Population growth is on the rise in coastal regions, in particular in the economically attractive areas around the mouths of rivers. Over the course of climate change, however, the dangers posed to coastal inhabitants by the ocean have increased. In future, coasts will be more exposed than to date to natural hazards such as storms, floods, salination of ground water, coastal erosion, tsunamis, as well as the global rise in sea levels. For example, over the past 100 years, the sea level has risen by almost twenty centimetres (2 mm/year). Recent calculations based on models predict far higher rates of rise for the coming centuries due to global warming.
Coastal regions are highly sensitive to any changes caused by the sea and react immediately. Sediments in shallow waters and on land are used by scientists as an "archive" for information on earlier changes in water flow (hydrodynamics), in the morphology of the seafloor and the sea level. The sediments also provide a record of when extreme events such as storms, changes in the ground water and tsunamis have taken place. Comparisons of these "archives" (on a scale of years to centuries) with current processes in coastal change permit better predictions on the future development of coastal systems, with regard to their particular risk potential.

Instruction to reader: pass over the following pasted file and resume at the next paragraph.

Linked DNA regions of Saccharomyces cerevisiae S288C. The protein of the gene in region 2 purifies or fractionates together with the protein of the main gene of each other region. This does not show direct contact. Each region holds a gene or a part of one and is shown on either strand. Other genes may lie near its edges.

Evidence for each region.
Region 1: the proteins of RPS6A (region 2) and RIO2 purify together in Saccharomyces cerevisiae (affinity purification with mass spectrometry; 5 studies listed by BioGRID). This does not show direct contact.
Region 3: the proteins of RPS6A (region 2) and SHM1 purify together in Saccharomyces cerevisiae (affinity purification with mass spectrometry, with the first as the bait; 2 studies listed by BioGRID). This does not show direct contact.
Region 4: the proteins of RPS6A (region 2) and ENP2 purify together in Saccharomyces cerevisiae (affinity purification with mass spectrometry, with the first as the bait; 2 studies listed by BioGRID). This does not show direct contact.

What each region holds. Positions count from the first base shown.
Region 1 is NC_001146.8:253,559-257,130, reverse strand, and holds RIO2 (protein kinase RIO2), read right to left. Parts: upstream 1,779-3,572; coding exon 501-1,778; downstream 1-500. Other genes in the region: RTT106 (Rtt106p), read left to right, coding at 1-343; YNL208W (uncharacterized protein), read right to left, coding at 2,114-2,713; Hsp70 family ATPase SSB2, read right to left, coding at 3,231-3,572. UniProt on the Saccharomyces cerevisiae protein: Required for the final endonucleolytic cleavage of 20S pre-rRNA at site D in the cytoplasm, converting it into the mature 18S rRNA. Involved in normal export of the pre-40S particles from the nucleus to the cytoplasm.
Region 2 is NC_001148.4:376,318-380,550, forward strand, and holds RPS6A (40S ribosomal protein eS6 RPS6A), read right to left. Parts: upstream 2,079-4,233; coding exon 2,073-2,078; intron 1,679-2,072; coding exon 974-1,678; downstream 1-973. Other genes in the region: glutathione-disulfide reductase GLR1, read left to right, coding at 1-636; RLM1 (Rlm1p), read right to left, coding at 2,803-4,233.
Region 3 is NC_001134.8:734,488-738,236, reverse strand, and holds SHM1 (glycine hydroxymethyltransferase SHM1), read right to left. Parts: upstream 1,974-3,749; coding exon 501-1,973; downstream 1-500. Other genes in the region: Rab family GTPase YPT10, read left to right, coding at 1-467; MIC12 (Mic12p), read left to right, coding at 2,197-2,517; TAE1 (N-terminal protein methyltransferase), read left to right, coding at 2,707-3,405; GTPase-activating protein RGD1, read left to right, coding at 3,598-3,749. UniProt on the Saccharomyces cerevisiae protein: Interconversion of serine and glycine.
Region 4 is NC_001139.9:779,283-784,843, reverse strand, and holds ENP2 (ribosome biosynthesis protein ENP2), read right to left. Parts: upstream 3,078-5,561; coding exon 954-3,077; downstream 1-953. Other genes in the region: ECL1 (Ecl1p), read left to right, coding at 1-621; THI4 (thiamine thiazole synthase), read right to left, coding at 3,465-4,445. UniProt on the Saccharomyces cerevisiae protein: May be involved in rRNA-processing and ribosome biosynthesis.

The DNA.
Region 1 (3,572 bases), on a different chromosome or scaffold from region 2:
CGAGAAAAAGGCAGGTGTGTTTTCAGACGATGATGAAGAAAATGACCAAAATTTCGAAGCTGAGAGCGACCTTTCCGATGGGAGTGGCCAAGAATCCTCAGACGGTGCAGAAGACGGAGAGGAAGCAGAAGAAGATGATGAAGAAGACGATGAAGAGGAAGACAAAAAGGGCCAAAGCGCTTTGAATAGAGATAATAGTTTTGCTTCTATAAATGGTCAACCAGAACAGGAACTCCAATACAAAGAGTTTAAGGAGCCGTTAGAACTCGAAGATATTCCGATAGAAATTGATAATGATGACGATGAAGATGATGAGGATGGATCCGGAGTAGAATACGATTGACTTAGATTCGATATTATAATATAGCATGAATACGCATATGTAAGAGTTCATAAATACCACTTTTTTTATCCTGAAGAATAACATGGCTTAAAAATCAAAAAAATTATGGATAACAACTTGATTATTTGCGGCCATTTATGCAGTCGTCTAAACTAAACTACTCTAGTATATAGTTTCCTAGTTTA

The dangers posed by climate change to the Earth's coasts also entail social, cultural, economic and ecological risks. They directly affect the population and the areas they inhabit, as well as the regional and national economic resources (e.g., tourism infrastructure). A comprehensive and effective risk management must be put in place for coastal regions, as these dangers have increased, e.g., storms with higher wind velocities create higher tides on the coasts.